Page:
The nun retired in 1989 but was a leading figure in developing education policies and practices in Malaysia. In 1966, the Malaysian government granted her citizenship for her contributions to education.


Tibetan Buddhists have denounced the Chinese authorities for a directive that bans some of the religious practices conducted after the death of Dalai Lama, the supreme spiritual leader of Tibetan Buddhism.

The pro-Beijing regime in Tibet recently distributed a manual containing a ban on 10 activities after the Dalai Lama’s death including refraining from displaying his photos and other “illegal religious activities and rituals.”

The Dalai Lama speaks at a public gathering in Dharamsala in India on Feb. 24. (Photo: AFP)

The manual also lists rules against disrupting the process of recognizing the Dalai Lama’s reincarnation, which has been a contentious issue with the Chinese authorities.

Tibetan Buddhists believe that the successor of the Dalai Lama happens through incarnation, whereas the Chinese government seeks to control the centuries-old selection method by appointing its preferred candidate. China annexed Tibet in 1951, muzzled dissent with an iron fist and attempted to strongly influence socio-economic and religious life of Tibetans ever since.


Cambodian government has decided to deport 700 Chinese nationals suspected of running illegal online gambling and scam operations.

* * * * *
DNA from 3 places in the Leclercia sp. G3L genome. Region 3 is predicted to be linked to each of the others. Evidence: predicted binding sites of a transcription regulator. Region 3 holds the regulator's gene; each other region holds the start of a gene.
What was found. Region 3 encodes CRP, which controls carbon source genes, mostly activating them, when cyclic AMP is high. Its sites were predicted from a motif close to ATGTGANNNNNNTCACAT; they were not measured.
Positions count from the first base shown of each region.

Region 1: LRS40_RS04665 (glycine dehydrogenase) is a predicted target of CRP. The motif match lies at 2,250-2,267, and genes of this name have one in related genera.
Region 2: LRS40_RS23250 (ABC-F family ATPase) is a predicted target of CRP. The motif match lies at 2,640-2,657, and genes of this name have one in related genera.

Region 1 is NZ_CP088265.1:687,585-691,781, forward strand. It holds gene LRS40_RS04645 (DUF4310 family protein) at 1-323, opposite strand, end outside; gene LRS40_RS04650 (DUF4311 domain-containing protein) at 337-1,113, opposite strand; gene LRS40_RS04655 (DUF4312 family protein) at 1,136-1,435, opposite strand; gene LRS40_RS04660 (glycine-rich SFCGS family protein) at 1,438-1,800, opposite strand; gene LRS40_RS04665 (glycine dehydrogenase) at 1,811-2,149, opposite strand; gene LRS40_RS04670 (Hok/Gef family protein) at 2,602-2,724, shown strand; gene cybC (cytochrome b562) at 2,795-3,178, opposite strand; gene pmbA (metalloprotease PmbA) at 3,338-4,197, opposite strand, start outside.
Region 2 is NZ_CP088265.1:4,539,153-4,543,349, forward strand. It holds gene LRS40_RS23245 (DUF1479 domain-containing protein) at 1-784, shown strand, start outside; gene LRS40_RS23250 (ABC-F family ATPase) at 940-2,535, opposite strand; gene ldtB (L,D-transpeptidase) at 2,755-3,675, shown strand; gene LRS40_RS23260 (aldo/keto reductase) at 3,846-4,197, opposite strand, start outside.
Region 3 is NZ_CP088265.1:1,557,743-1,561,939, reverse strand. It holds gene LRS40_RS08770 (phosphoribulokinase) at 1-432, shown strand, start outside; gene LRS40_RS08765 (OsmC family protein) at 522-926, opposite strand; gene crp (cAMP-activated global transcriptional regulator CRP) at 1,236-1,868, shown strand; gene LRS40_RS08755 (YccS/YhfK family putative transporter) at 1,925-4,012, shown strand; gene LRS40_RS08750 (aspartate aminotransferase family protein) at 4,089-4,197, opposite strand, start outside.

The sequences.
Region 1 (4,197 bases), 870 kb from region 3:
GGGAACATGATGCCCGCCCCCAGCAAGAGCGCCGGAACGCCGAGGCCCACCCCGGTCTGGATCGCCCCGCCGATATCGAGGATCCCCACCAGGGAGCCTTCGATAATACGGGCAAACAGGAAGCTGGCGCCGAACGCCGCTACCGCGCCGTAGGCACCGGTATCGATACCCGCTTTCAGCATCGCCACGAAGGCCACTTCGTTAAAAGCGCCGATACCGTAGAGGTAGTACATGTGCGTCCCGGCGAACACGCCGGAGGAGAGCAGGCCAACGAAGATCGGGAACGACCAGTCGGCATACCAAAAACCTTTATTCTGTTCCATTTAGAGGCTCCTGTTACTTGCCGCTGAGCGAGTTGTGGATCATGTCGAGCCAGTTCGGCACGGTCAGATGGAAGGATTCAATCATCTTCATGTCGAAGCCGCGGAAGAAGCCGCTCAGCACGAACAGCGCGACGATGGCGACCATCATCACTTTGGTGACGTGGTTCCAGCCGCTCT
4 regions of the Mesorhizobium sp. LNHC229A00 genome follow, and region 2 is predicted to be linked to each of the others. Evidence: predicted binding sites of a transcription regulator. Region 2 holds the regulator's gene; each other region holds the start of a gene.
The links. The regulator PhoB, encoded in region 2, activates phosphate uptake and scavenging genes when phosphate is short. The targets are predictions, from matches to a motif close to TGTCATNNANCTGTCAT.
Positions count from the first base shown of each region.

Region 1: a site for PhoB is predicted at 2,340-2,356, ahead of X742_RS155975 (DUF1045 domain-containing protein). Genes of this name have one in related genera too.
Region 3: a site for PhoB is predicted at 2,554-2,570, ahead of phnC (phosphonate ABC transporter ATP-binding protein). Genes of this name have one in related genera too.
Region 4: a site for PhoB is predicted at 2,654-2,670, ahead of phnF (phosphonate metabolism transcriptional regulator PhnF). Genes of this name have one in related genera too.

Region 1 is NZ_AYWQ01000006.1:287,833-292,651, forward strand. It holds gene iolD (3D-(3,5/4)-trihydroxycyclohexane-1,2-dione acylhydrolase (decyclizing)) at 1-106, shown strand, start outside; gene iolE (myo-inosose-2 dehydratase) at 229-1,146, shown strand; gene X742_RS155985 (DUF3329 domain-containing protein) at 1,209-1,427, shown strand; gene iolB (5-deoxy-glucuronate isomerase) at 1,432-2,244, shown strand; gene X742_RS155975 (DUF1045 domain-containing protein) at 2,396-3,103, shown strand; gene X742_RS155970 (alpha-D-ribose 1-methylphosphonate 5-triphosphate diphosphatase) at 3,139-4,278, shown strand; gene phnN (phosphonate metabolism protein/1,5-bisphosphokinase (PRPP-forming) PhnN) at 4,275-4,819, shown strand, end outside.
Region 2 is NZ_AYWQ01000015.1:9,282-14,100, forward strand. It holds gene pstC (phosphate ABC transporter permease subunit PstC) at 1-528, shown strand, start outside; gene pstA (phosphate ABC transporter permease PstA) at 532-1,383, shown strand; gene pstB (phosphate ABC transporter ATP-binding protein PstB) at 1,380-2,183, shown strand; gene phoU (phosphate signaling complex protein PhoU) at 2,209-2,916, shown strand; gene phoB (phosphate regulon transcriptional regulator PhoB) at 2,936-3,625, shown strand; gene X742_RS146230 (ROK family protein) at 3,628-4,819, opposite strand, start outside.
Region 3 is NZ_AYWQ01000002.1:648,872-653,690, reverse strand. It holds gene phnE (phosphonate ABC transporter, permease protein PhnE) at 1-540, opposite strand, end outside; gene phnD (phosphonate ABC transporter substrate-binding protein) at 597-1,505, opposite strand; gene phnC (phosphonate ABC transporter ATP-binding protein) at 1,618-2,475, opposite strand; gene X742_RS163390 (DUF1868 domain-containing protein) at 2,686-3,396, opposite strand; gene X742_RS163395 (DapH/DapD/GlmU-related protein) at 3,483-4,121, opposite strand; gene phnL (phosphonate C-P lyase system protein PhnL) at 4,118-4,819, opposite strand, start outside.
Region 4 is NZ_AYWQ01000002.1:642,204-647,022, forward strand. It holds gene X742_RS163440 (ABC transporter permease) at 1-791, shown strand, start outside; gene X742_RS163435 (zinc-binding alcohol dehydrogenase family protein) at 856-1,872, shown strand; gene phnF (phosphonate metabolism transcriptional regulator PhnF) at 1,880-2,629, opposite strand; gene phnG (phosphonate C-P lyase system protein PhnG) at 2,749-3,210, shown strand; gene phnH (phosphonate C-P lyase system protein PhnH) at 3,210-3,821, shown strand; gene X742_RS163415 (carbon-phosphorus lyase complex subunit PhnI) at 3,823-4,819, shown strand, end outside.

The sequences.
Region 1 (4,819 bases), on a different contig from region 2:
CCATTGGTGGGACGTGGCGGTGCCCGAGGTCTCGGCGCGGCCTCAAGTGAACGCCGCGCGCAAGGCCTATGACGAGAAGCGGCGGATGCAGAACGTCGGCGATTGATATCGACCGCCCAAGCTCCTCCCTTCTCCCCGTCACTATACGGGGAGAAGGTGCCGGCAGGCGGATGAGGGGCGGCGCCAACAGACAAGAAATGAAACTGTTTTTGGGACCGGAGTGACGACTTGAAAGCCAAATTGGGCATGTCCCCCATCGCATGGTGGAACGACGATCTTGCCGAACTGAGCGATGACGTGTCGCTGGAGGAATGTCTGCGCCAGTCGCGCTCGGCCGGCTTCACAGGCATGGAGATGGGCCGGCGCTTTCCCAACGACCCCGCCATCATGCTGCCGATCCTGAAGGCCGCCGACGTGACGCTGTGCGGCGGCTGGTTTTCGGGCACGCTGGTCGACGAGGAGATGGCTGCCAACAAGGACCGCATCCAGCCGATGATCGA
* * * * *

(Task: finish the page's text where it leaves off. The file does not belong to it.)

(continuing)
This came amid an ongoing crackdown on cyber criminals operating out of Sihanoukville, a notorious den for organized crime on the south coast.

In this Sept 27, 2022, photo in Phnom Penh, a victim of a Chinese scamming gang shows a scar on his leg after he was tortured. Dozens of casinos sprang up in recent years in Sihanoukville following Chinese investment, making the City a hub for gamblers and drawing in international crime groups. (Photo: AFP)

The Chinese were detained after joint Cambodian-Chinese police operations following a similar crackdown on Chinese nationals, at the behest of Beijing, in Laos and Myanmar.

More than 40,000 Chinese nationals were deported for similar crimes from Myanmar during the last three months of last year.

Cambodia has seen a rise in human trafficking and scam compounds run by organized crime rings, which erupted during the Covid-19 pandemic and has since spread into neighboring countries.

However, the government ordered a crackdown after 2,000 people were arrested for online crimes this year.

Help UCA News to be independent
Dear reader,
Trafficking is one of the largest criminal industries in the world, only outdone by drugs and arms trafficking, and is the fastest-growing crime today.
Victims come from every continent and are trafficked within and to every continent. Asia is notorious as a hotbed of trafficking.
In this series, UCA News introduces our readers to this problem, its victims, and the efforts of those who shine the light of the Gospel on what the Vatican calls “these varied and brutal denials of human dignity.”
Help us with your donations to bring such stories of faith that make a difference in the Church and society.
A small contribution of US$5 will support us continue our mission…
William J. Grimm
Publisher
UCA News

Explore UCA News

UCA News Catholic Dioceses in Asia
UCA News Catholic Dioceses in Asia
UCA News Catholic Dioceses in Asia